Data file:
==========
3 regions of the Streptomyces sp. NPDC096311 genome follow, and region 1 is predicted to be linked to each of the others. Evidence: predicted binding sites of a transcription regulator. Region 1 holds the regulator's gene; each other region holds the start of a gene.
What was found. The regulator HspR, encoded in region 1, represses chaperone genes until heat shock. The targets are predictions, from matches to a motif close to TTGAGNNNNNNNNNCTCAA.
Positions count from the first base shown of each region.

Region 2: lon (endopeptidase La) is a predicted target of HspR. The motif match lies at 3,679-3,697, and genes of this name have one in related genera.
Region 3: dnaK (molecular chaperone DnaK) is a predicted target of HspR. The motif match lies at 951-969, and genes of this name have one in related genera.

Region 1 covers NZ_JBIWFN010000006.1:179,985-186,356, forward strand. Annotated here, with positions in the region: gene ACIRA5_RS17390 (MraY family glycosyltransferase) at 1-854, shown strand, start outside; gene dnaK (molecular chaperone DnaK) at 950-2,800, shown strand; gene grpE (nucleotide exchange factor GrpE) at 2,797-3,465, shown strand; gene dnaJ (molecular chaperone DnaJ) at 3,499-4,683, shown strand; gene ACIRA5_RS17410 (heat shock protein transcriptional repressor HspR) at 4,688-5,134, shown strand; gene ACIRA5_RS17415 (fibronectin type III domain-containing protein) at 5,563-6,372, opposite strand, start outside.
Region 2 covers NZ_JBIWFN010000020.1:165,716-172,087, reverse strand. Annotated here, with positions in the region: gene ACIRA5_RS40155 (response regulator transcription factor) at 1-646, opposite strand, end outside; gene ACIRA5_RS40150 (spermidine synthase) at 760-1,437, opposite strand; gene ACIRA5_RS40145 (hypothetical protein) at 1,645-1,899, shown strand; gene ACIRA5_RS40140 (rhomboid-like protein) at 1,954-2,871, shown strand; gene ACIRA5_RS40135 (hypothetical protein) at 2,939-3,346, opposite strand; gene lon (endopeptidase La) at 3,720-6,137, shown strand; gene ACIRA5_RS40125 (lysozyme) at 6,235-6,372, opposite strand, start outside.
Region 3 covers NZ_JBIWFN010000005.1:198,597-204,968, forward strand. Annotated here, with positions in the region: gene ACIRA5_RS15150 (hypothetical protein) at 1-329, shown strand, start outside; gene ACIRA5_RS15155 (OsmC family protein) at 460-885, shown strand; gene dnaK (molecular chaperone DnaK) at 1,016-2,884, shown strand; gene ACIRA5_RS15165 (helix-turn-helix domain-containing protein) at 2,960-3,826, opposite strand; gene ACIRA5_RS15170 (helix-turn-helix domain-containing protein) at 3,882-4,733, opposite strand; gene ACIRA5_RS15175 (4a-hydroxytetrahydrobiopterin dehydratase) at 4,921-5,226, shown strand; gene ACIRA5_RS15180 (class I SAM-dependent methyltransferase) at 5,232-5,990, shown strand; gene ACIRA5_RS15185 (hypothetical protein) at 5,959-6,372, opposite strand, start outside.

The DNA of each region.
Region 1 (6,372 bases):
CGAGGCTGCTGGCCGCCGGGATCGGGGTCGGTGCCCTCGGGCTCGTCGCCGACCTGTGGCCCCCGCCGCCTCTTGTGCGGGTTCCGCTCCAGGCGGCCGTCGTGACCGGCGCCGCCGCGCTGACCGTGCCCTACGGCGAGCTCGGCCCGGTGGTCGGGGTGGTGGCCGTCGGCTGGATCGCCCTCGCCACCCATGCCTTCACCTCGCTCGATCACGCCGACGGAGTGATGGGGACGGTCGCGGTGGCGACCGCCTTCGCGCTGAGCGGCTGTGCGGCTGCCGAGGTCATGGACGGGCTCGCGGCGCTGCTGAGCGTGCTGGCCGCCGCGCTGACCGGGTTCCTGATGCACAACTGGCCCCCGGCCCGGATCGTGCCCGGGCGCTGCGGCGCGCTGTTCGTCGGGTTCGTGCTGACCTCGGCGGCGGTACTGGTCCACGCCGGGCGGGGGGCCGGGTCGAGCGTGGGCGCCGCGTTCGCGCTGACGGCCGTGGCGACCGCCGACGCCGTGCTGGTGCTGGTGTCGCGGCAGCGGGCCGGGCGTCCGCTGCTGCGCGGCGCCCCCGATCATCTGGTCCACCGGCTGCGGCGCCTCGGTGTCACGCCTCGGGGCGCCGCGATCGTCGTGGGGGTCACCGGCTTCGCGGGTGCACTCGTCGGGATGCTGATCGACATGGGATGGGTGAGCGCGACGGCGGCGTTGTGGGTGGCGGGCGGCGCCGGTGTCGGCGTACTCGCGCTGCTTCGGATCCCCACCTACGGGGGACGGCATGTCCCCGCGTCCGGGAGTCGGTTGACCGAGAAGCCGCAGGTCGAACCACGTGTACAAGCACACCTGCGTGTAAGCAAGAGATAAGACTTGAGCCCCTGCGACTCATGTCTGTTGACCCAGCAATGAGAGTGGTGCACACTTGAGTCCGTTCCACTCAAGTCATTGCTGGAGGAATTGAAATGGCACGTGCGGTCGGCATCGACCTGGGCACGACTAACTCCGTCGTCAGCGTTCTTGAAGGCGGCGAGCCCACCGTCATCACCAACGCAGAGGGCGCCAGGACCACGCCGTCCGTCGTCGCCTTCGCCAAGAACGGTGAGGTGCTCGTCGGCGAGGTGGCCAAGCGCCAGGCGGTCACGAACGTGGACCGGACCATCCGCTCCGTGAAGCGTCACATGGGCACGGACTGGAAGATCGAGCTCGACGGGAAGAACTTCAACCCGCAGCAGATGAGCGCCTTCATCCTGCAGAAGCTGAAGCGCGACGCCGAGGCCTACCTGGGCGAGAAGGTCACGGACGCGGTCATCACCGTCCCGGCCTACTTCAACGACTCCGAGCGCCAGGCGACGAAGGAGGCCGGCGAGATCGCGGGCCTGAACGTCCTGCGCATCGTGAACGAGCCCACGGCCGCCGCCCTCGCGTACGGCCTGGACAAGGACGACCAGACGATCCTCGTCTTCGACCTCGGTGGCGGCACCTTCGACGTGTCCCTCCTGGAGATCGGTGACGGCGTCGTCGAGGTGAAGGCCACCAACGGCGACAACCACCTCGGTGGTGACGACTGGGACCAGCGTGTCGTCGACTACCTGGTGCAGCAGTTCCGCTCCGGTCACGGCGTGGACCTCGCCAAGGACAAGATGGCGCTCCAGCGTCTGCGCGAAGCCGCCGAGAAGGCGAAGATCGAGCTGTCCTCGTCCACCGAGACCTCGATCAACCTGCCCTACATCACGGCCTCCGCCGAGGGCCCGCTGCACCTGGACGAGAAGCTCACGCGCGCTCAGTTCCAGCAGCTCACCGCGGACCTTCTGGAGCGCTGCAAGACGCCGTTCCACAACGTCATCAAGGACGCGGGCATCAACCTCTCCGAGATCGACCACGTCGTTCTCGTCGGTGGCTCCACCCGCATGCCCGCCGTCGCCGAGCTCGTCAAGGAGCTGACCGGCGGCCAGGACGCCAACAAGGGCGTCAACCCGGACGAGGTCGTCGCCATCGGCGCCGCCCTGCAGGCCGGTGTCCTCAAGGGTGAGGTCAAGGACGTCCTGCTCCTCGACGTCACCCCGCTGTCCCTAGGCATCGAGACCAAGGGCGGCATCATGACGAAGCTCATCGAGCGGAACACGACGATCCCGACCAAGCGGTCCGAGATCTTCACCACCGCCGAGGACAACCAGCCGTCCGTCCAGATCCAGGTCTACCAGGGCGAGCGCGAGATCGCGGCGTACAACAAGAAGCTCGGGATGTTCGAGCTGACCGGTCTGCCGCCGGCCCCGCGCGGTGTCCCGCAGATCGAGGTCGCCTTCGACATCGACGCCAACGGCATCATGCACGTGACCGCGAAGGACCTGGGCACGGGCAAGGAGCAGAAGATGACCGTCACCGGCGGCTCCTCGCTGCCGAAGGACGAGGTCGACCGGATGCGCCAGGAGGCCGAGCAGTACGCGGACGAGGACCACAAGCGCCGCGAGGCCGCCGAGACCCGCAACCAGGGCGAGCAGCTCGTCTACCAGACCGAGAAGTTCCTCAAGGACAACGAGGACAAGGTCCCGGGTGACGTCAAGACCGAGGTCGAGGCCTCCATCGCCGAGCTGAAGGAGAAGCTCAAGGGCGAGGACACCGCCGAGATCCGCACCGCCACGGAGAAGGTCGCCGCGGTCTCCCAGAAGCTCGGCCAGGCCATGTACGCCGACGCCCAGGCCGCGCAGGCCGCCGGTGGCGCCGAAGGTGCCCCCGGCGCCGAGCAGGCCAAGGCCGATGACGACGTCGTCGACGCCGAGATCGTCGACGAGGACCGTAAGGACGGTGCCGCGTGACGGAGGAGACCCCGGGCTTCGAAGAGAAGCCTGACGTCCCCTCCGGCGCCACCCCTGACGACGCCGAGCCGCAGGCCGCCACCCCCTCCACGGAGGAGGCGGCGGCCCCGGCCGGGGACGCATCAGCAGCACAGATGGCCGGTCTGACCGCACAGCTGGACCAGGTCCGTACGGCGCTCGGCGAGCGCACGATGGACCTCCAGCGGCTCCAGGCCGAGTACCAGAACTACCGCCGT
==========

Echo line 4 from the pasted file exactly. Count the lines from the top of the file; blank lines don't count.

Region 2: lon (endopeptidase La) is a predicted target of HspR. The motif match lies at 3,679-3,697, and genes of this name have one in related genera.